The 5 Trees Bursting With Color In Kapolei
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If you’ve noticed a blast of color around Kapolei, it’s not your polarized sunglasses going bad. Many of the trees planted around here bloom the brightest in late spring and early summer.
These 5 trees bear responsibility for the most prominent fashion shows you’ve seen.
A absolute riot of orange on Kapolei residential streets right now. It’s a native of another island, Madagascar, where it’s now endangered. The Royal Poinciana sure seems to be thriving here.
Rainbow Shower Tree
These multicolored blossoms come from a tree with several different names. But we call it the “rainbow shower tree,” and since 1965, this has been the official tree of the City & County of Honolulu.
The intoxicating smell of this classic lei flower is always worth stopping to smell. It’s not actually native—it’s indigenous to Central America, where it graced royal dwellings.
Golden Rain Tree
Native to Southeast Asia, this is the national tree of Thailand. Also known by another, unfortunate name.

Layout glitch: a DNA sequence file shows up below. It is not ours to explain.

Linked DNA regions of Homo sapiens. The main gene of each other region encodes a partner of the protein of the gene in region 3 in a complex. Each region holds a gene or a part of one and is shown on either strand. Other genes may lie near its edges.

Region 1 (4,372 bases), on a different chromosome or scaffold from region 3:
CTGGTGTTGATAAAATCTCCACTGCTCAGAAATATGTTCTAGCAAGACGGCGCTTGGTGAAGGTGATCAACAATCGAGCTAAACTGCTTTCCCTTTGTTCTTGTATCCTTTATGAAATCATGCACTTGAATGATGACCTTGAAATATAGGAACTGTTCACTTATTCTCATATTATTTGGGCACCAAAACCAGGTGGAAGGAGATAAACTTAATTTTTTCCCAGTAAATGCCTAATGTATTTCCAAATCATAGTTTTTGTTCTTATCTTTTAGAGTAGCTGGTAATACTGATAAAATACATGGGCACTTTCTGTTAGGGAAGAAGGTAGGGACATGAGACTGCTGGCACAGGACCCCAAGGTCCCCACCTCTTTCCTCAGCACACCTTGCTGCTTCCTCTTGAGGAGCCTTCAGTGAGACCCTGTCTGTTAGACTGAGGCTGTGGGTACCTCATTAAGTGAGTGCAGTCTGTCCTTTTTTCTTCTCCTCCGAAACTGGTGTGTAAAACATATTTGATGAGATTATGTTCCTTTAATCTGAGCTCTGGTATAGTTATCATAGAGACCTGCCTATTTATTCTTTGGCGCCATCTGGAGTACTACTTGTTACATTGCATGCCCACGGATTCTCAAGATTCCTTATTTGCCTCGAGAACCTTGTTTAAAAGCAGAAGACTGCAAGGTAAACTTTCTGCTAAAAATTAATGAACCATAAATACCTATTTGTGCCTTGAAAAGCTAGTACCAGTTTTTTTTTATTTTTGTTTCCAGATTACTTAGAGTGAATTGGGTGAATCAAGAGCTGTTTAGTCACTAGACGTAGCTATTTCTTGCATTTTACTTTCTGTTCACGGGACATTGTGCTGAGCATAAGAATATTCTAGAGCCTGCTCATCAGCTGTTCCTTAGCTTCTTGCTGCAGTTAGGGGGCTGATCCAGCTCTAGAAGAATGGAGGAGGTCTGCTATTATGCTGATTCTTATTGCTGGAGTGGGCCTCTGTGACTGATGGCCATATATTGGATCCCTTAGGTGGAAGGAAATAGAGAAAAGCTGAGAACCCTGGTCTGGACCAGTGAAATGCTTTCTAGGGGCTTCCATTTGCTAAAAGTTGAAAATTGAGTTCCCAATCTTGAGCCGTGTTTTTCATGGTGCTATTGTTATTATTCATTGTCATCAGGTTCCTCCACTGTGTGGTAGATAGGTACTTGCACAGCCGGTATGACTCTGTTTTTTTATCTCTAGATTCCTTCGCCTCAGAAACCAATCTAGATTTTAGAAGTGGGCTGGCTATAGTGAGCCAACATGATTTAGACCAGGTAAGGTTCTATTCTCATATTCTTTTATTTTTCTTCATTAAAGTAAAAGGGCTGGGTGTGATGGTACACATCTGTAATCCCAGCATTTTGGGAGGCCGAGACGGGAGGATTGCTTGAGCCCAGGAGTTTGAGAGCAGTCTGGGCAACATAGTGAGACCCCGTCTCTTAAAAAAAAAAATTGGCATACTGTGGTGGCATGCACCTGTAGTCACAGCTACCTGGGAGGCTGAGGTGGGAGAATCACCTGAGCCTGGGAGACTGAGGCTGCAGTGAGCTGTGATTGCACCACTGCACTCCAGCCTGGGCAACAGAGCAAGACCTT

The Kingdom of Hawaiʻi’s representative to Mexico City brought two monkeypod seeds back home in 1847; the monkeypod has been grown as a shade tree ever since.
Where Are The Native Trees?
Perhaps you’ve noticed a commonality among these trees—none are native to Hawaiʻi. According to the US Forest Service’s Common Forest Trees of Hawaiʻi handbook: “The native tree species of Hawaii are mostly scattered in distribution and of small size.” The fact that the islands are isolated and relatively young, geologically-speaking, probably has a lot to do with that, they say.
But a movement is growing to plant more native trees. In 2014, the Honolulu City Council unanimously passed an ordinance requiring the use of native trees in city landscaping projects.
The foreign trees do at least seem to like it here. Meanwhile the propagation of native shade trees gets filed under #longtermgoals.
All photos by Howzit Kapolei